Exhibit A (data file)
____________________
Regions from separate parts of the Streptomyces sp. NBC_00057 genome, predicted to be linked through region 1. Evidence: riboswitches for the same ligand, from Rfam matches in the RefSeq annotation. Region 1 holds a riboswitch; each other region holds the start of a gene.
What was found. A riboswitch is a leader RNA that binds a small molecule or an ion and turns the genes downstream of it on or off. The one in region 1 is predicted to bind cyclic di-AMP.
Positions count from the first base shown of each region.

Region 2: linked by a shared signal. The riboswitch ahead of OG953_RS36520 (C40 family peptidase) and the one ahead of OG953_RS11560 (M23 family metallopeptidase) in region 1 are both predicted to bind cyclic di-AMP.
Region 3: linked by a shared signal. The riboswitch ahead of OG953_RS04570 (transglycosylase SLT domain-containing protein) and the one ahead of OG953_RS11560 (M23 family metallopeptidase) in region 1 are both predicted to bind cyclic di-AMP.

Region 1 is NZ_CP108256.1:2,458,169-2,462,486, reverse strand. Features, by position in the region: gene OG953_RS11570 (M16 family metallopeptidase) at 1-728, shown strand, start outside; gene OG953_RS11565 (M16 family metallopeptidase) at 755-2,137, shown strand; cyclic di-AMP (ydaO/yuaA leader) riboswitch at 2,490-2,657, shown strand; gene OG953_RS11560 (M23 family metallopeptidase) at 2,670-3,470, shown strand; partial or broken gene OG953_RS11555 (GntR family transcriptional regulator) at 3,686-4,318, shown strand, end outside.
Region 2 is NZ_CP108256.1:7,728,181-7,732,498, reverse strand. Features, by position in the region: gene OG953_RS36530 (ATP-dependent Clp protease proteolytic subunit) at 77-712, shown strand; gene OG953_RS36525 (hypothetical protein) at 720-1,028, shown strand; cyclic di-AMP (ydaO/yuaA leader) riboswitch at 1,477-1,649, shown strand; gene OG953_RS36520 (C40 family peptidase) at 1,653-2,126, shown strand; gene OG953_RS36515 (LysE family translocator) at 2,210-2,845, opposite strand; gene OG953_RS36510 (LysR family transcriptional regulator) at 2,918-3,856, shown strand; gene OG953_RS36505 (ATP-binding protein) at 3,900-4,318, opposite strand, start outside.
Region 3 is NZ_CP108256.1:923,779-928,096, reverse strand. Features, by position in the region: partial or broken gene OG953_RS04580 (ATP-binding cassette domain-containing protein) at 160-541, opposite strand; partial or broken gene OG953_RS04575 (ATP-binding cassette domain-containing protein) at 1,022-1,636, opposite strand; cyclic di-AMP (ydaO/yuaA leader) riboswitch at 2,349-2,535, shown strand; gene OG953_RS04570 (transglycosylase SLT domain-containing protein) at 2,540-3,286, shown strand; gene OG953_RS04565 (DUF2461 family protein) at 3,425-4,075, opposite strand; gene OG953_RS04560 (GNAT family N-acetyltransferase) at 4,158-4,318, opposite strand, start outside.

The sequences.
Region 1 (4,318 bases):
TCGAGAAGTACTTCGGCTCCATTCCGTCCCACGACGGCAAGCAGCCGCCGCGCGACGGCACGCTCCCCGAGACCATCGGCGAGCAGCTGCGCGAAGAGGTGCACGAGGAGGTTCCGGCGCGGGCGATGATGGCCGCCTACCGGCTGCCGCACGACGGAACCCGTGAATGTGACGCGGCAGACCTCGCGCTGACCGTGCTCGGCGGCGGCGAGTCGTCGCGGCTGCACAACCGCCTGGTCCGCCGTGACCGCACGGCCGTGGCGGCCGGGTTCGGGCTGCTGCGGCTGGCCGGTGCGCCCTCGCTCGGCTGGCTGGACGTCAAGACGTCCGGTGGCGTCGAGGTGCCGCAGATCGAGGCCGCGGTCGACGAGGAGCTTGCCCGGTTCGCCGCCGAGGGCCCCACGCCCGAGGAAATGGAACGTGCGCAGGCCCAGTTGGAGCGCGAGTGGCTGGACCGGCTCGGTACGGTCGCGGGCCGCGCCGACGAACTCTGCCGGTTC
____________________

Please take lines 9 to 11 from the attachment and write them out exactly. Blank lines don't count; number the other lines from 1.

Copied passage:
The sequences.
Region 1 (4,318 bases):
TCGAGAAGTACTTCGGCTCCATTCCGTCCCACGACGGCAAGCAGCCGCCGCGCGACGGCACGCTCCCCGAGACCATCGGCGAGCAGCTGCGCGAAGAGGTGCACGAGGAGGTTCCGGCGCGGGCGATGATGGCCGCCTACCGGCTGCCGCACGACGGAACCCGTGAATGTGACGCGGCAGACCTCGCGCTGACCGTGCTCGGCGGCGGCGAGTCGTCGCGGCTGCACAACCGCCTGGTCCGCCGTGACCGCACGGCCGTGGCGGCCGGGTTCGGGCTGCTGCGGCTGGCCGGTGCGCCCTCGCTCGGCTGGCTGGACGTCAAGACGTCCGGTGGCGTCGAGGTGCCGCAGATCGAGGCCGCGGTCGACGAGGAGCTTGCCCGGTTCGCCGCCGAGGGCCCCACGCCCGAGGAAATGGAACGTGCGCAGGCCCAGTTGGAGCGCGAGTGGCTGGACCGGCTCGGTACGGTCGCGGGCCGCGCCGACGAACTCTGCCGGTTC